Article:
The Al GoreAlbert (Al) Arnold GoreImpeachment can't wait Lessons of the Kamala Harris campaign The Memo: Will impeachment hurt Democrats or Trump? MORE Environmental Express was in town a few weeks ago preaching the doom and gloom of modern environmentalism. According to his testimony, the sky is falling, the oceans are drying up and the earth is becoming infertile. And to top it off, according to Gore it is all the fault of American enterprise, this despite the fact Gore’s home alone accounts for over half of the energy used in Tennessee every year.

Now, it’s not that I don’t believe in the importance of the environment, it’s just that I’ve heard all of these gloom-and-doom prophecies before. After all, in the ’60s we were told that the world would undergo a famine and hundreds of millions of people would starve to death, and in the ’70s Europe’s distinguished scientists announced that we would run out of gold by the ’80s. Even a U.S. president was found drinking the Kool-Aid of environmental gloom and doom when he announced that “we could use up all of the proven reserves of oil in the entire world by the next decade.” (Although in all fairness, Jimmy Carter is a bit like a college sophomore when it comes to intellectual fads.)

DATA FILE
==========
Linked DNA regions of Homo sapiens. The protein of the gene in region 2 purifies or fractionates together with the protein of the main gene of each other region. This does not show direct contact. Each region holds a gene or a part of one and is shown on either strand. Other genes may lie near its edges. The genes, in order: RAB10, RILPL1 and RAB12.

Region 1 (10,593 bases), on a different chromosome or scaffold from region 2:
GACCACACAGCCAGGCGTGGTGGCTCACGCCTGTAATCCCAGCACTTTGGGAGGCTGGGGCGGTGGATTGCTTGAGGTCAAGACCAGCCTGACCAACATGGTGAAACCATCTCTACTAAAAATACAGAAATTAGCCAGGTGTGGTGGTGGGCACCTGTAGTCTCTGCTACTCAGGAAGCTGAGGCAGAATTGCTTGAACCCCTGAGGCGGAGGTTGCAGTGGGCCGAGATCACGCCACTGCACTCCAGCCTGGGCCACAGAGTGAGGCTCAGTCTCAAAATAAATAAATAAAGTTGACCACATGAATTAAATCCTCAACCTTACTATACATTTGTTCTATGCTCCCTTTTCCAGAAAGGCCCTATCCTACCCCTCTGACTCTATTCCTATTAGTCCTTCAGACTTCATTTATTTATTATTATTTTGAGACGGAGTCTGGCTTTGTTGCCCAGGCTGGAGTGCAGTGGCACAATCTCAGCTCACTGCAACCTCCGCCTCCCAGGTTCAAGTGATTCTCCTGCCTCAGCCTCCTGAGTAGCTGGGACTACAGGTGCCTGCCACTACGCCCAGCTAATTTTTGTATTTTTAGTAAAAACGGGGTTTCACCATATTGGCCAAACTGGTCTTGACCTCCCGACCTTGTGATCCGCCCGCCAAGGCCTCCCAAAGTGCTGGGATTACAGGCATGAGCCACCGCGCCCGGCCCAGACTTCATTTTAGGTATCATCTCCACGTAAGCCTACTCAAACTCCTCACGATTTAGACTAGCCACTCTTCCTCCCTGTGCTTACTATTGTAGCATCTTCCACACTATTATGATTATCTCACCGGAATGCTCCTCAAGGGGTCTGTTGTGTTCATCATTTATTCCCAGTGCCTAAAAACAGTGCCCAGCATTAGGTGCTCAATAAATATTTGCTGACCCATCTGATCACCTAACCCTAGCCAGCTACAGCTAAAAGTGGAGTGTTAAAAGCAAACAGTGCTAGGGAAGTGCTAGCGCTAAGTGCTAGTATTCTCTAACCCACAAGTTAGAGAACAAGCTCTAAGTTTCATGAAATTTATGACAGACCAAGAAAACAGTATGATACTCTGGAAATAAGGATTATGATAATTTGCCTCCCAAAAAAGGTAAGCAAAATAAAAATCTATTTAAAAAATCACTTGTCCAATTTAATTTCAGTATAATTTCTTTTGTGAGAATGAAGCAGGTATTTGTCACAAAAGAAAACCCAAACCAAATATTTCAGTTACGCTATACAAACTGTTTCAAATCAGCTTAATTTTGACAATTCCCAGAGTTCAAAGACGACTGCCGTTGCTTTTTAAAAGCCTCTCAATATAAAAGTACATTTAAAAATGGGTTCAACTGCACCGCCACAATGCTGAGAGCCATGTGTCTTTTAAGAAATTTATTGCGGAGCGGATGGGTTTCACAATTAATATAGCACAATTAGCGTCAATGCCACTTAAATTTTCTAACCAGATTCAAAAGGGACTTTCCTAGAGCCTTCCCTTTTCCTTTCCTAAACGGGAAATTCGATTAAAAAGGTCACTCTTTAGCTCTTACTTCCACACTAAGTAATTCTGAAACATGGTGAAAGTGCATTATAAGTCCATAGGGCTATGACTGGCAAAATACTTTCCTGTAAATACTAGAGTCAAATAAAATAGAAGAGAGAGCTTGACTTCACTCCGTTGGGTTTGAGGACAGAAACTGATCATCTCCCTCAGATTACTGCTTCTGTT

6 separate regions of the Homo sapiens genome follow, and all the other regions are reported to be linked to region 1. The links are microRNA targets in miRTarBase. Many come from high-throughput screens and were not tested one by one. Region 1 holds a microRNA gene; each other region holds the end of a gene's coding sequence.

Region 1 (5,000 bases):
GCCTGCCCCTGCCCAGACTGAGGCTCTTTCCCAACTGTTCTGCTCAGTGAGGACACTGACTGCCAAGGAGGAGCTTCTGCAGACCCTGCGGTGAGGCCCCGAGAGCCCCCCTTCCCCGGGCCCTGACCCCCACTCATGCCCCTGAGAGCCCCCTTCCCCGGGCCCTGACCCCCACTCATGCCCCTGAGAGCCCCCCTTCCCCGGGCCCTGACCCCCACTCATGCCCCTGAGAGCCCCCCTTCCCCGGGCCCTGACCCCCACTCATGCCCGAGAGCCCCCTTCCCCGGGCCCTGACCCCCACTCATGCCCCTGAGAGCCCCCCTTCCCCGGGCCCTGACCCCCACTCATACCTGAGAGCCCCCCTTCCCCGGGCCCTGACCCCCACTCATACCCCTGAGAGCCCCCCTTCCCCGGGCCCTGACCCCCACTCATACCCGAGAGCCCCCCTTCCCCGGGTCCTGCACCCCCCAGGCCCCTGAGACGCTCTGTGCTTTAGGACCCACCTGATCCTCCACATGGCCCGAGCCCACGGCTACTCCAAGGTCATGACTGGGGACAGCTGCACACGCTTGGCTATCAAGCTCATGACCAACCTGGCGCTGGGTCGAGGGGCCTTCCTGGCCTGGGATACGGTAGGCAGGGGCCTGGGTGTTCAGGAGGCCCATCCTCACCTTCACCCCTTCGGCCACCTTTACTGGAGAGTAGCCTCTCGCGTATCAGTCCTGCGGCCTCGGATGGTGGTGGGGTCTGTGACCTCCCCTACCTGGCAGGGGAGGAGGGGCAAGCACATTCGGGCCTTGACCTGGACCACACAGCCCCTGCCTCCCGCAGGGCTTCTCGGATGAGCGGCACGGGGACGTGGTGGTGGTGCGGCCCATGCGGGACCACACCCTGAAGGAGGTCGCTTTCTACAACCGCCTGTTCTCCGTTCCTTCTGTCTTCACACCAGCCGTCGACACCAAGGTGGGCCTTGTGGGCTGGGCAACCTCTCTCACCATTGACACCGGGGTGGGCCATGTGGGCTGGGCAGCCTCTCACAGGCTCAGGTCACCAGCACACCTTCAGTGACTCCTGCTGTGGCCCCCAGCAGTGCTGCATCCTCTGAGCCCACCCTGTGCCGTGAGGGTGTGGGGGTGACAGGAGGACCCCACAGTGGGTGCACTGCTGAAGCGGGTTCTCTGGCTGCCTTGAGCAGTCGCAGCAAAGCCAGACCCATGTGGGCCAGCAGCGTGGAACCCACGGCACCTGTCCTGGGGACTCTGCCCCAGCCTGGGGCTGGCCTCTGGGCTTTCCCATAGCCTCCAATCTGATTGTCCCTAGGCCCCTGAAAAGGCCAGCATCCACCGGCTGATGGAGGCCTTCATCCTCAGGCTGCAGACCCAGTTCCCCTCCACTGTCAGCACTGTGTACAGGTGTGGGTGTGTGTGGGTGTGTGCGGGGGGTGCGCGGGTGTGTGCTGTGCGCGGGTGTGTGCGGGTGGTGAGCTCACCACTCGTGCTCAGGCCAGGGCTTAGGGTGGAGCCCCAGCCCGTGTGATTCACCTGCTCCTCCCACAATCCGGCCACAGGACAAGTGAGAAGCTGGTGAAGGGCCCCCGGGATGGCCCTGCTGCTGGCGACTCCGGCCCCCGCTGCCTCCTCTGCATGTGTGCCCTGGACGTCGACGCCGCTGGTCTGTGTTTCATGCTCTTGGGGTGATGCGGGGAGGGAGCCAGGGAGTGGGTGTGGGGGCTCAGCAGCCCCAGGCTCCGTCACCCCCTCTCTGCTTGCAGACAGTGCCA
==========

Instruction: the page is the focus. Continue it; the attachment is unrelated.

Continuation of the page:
So I’ve heard it all before. But you know what? Nothing happened. Well not quite nothing — during that same time period the U.S. economy kept rolling forward, bringing enormous benefits in terms of health, education, and overall standards of living. That leads me to the second problem with Al Gore’s environmental gloom and doom.

Americans today can claim not only to have recognized the significance of global warming and pollution, but also to have done more than anyone else to clean it up. Yet despite this fact, Gore wants to slap us on the hands for simply living and to give up American enterprise, the very engine of our growth and prosperity, because it comes with some baggage. Or perhaps Gore’s real concern is that as American enterprise continues to raise wages and living standards across the globe his children won’t be able to own a 221,000 kilowatt-per-hour home like their daddy does.